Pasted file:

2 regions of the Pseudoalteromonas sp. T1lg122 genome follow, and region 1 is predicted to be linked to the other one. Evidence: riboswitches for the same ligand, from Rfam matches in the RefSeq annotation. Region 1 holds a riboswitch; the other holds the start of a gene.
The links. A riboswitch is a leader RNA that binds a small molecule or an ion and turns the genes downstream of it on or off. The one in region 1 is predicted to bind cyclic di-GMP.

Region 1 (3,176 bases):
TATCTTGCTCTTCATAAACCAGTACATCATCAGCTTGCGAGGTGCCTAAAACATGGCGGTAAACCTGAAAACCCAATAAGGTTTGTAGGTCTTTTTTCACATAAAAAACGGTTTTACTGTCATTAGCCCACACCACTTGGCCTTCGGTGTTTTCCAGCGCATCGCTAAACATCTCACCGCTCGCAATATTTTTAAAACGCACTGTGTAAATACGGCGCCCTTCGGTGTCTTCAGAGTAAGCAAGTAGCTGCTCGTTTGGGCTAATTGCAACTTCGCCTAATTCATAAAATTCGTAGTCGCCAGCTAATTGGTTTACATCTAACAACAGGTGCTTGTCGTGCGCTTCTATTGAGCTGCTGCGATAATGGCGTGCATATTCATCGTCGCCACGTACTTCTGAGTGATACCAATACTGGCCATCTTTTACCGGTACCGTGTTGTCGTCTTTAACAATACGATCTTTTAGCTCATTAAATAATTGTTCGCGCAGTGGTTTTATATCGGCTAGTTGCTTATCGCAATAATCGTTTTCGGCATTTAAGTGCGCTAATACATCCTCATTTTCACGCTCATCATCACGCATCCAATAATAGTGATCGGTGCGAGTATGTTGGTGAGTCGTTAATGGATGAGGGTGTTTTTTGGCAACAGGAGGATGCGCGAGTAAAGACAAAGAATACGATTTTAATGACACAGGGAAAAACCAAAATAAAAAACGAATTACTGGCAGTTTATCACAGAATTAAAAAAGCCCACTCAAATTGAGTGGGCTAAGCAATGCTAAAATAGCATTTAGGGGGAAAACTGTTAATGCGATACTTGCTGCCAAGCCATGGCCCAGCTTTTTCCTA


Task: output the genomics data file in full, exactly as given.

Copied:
2 regions of the Pseudoalteromonas sp. T1lg122 genome follow, and region 1 is predicted to be linked to the other one. Evidence: riboswitches for the same ligand, from Rfam matches in the RefSeq annotation. Region 1 holds a riboswitch; the other holds the start of a gene.
The links. A riboswitch is a leader RNA that binds a small molecule or an ion and turns the genes downstream of it on or off. The one in region 1 is predicted to bind cyclic di-GMP.

Region 1 (3,176 bases):
TATCTTGCTCTTCATAAACCAGTACATCATCAGCTTGCGAGGTGCCTAAAACATGGCGGTAAACCTGAAAACCCAATAAGGTTTGTAGGTCTTTTTTCACATAAAAAACGGTTTTACTGTCATTAGCCCACACCACTTGGCCTTCGGTGTTTTCCAGCGCATCGCTAAACATCTCACCGCTCGCAATATTTTTAAAACGCACTGTGTAAATACGGCGCCCTTCGGTGTCTTCAGAGTAAGCAAGTAGCTGCTCGTTTGGGCTAATTGCAACTTCGCCTAATTCATAAAATTCGTAGTCGCCAGCTAATTGGTTTACATCTAACAACAGGTGCTTGTCGTGCGCTTCTATTGAGCTGCTGCGATAATGGCGTGCATATTCATCGTCGCCACGTACTTCTGAGTGATACCAATACTGGCCATCTTTTACCGGTACCGTGTTGTCGTCTTTAACAATACGATCTTTTAGCTCATTAAATAATTGTTCGCGCAGTGGTTTTATATCGGCTAGTTGCTTATCGCAATAATCGTTTTCGGCATTTAAGTGCGCTAATACATCCTCATTTTCACGCTCATCATCACGCATCCAATAATAGTGATCGGTGCGAGTATGTTGGTGAGTCGTTAATGGATGAGGGTGTTTTTTGGCAACAGGAGGATGCGCGAGTAAAGACAAAGAATACGATTTTAATGACACAGGGAAAAACCAAAATAAAAAACGAATTACTGGCAGTTTATCACAGAATTAAAAAAGCCCACTCAAATTGAGTGGGCTAAGCAATGCTAAAATAGCATTTAGGGGGAAAACTGTTAATGCGATACTTGCTGCCAAGCCATGGCCCAGCTTTTTCCTA